This Sunday’s text was going to be the place where I used Osteen’s theology to define a person building a house on sand. But, with the help and guidance of fellow bloggers I decided that to name him in the sermon would divide rather than build up. Instead I will preach the gospel and give people a plum line to hold Osteen up to.
With that said I continue my research into his theology. I finished the second section of his book and I found some places I actually agree with him. Part 2 is entitled “Develop a Healthy Self-Image.” He goes on to say in the early chapters of this part that we should shed our negative thinking. We should look at ourselves as God’s children and created in God’s image. God loves his children, that he created, no matter what they do.
All of this is good theology. We should shed our negative thinking and look for the God’s actions in our lives. We need to see ourselves and others as God’s children. In doing so we open our eyes to see the love God has for us and the rest of the world. We are loved so much by our eternal Father that no matter what we do we are still loved. This is basic and good theology (of course the negative thinking is more secular than Biblically based, but I still think it has value.)
Yet it doesn’t take Osteen long to head south in this theology. In the later chapters he continues the thought process. If we think positive and understand that God loves us, THAN…this is where Osteen and I part ways. He states, in my words, that God wants what we think is best. Yet, that is a slight of hand. It should be that we should think of what God wants. Our lives should revolve around God’s mind and desires. But Osteen keeps throwing out that God’s desires are what our hearts desire and that is simply not true.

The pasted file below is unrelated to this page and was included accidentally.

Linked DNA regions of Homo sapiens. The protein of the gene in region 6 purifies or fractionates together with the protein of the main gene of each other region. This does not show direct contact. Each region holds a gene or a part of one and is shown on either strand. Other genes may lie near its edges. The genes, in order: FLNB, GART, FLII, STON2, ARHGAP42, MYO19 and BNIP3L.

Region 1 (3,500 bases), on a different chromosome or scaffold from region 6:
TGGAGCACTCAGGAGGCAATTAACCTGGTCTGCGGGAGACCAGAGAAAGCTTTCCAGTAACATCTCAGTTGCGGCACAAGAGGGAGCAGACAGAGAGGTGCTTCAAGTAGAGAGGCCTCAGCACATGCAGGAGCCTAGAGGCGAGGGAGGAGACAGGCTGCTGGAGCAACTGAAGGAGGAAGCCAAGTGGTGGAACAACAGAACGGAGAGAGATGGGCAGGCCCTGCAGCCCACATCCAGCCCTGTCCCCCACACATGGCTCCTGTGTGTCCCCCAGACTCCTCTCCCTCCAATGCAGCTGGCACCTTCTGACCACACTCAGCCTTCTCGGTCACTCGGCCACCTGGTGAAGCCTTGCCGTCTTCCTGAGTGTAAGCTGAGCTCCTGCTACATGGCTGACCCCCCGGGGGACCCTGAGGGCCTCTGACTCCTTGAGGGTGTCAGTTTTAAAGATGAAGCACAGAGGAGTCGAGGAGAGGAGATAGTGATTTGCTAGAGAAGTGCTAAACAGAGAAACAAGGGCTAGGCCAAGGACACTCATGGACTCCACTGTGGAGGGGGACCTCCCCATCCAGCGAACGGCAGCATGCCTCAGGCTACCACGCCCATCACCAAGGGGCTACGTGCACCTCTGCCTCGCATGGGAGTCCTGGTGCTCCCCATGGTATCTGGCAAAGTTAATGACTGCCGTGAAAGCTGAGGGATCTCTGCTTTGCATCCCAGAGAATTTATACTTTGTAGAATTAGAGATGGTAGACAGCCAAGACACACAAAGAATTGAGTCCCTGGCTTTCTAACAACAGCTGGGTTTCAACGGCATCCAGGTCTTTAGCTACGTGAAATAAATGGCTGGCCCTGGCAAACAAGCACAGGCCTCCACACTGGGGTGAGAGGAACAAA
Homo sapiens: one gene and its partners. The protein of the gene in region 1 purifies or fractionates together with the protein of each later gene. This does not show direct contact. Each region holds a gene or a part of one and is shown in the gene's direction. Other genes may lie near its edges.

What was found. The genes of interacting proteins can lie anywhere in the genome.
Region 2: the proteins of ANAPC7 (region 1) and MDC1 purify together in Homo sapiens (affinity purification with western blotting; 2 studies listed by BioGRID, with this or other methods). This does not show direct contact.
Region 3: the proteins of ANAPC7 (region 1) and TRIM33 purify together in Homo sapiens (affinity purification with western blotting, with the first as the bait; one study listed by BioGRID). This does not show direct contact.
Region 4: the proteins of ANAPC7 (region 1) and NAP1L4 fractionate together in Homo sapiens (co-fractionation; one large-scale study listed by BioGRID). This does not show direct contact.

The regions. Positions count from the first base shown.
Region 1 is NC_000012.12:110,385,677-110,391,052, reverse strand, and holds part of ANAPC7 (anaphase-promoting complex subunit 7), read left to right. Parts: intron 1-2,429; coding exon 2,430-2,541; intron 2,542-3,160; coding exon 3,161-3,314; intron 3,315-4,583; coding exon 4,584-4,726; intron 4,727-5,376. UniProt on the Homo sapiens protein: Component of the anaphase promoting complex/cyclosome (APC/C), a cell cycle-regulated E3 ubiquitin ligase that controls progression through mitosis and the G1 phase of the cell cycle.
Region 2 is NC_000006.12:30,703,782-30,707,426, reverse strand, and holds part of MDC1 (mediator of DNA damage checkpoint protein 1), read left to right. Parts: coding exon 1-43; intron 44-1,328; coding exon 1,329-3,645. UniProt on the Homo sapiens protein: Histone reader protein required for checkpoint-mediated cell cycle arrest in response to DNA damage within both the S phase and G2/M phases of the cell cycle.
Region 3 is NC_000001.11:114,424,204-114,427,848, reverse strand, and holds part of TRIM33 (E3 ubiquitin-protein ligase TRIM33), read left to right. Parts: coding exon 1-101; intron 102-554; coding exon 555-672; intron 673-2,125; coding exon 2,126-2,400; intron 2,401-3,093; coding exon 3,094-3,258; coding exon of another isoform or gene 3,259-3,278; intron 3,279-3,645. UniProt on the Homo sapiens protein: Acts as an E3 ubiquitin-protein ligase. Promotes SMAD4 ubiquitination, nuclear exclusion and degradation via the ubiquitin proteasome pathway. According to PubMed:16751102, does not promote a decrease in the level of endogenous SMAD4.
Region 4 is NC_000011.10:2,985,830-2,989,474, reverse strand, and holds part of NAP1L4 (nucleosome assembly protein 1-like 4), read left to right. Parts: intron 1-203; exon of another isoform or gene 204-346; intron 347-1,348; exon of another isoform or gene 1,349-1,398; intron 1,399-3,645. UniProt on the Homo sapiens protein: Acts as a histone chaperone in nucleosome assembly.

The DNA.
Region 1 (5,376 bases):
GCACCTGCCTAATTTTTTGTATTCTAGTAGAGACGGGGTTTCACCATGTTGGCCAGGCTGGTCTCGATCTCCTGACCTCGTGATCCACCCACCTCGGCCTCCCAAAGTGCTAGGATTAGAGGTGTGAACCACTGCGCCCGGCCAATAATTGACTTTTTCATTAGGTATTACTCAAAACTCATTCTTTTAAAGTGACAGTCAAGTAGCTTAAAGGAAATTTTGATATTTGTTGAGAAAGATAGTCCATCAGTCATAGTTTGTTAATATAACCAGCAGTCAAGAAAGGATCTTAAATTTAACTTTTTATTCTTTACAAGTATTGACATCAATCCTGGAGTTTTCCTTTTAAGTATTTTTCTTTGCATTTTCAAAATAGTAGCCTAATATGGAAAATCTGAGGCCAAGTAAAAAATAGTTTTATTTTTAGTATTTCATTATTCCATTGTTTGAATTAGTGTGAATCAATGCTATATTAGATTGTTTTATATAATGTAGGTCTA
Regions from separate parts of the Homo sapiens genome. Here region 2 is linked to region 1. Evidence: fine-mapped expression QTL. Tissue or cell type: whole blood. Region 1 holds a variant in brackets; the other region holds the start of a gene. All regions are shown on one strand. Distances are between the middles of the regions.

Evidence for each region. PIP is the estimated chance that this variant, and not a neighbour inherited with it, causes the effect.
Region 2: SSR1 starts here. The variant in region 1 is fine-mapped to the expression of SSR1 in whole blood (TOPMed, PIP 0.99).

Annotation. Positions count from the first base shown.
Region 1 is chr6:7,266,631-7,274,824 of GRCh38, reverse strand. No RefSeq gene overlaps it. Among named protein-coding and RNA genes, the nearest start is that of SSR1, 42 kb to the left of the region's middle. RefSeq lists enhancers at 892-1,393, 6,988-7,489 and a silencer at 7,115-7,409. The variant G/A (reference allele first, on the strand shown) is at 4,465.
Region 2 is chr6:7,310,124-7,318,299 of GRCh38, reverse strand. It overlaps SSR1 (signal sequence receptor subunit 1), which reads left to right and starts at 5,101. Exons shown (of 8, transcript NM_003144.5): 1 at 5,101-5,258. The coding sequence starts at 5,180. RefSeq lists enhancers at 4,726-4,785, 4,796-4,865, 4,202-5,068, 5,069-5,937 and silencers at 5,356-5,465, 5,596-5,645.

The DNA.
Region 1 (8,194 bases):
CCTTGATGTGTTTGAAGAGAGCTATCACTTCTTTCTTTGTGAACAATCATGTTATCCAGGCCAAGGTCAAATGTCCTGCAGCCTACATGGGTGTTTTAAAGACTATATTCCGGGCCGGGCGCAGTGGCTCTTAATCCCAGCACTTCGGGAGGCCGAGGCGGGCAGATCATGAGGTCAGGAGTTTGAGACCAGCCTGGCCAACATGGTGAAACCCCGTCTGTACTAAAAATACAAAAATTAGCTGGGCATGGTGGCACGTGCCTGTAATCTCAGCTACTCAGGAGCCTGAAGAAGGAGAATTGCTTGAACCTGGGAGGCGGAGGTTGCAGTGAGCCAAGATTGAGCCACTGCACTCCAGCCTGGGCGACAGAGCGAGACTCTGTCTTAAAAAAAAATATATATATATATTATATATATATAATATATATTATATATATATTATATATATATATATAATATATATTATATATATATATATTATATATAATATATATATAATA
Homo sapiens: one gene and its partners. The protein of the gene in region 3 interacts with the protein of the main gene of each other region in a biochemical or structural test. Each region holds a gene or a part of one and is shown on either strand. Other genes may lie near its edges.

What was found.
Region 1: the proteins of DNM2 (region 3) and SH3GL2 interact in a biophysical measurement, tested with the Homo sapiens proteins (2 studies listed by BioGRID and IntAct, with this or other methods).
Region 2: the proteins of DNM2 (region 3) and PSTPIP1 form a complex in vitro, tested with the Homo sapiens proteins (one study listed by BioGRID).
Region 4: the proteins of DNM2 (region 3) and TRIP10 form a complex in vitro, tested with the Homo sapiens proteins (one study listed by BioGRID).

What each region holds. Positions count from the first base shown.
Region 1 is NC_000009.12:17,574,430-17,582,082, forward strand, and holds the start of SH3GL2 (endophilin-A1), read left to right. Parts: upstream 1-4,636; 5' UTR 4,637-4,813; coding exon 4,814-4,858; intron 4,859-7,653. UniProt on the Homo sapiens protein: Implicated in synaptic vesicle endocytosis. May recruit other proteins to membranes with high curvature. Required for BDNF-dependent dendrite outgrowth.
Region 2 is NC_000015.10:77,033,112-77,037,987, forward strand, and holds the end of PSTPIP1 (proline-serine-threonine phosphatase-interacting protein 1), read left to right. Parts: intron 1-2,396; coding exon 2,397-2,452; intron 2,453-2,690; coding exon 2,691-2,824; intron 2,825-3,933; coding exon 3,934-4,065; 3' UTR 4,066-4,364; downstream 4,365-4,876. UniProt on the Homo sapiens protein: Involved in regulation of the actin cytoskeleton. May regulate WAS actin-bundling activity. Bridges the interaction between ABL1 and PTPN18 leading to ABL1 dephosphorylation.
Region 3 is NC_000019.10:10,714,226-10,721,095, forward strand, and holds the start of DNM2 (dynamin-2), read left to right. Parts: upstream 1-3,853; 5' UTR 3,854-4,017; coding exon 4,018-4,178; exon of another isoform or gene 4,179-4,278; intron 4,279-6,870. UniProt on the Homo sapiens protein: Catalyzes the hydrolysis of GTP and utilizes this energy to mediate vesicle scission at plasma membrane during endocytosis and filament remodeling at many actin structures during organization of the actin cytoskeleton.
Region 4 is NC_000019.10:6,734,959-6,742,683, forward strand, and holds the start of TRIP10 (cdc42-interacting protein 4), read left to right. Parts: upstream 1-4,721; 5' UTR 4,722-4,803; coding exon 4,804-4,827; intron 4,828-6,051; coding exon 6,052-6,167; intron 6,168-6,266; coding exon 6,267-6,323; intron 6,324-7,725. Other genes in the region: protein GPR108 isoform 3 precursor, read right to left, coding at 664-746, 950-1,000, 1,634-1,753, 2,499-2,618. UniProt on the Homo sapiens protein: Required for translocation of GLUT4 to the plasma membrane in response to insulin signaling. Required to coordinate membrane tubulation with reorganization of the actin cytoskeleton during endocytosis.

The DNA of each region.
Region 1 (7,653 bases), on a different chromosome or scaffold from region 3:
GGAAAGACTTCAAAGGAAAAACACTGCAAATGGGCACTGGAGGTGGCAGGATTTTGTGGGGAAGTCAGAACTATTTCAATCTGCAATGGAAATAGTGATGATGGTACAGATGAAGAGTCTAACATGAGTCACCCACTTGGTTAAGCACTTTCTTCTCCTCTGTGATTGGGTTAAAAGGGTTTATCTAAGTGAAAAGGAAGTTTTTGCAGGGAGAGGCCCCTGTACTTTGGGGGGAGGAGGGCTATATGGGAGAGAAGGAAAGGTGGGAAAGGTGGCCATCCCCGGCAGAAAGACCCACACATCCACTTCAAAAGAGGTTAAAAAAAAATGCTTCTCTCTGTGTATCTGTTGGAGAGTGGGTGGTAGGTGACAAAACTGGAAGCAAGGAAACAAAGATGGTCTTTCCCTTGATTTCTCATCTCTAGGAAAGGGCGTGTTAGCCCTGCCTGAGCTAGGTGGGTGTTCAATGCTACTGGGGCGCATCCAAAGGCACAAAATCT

Here’s a quote to make my point. “God doesn’t want you to drag through life, barely making it. He doesn’t want you to have to scrimp and scrape, trying to come up with enough money to pay for food, shelter, transportation, to pay your bills, or to worry about how you are going to send your children to college. He doesn’t want you to be unhappy in your marriage. It is not His preference for you to live in perpetual pain.” (p.76) I can find scripture to back up that God will take care of our needs. Luke 12:26-28 comes to mind. Yet what does God say about college education, paying bills, let alone transportation! A person reading this can very easily slip into the idea that God wants me to drive a nice car, live in a nice house, and go to the right schools. God doesn’t promise that…he promises salvation from sin, not salvation from money woes. To think that limits God.
Osteen goes on to talk about thinking big and having a prosperous mindset. This is what really bugs me. We live in a consumer society and this type of thinking that feeds it. The apostles tell us that persecution for following Christ is to be expected. Christ tells us that a camel will fit through the eye of a needle before a rich man gets into heaven. We, as a society, need to tread very lightly around the idea that God’s desire is for us to be rich and prosperous. Actually if we step back and take the whole world into consideration, we already are! To ask for more is simply greed.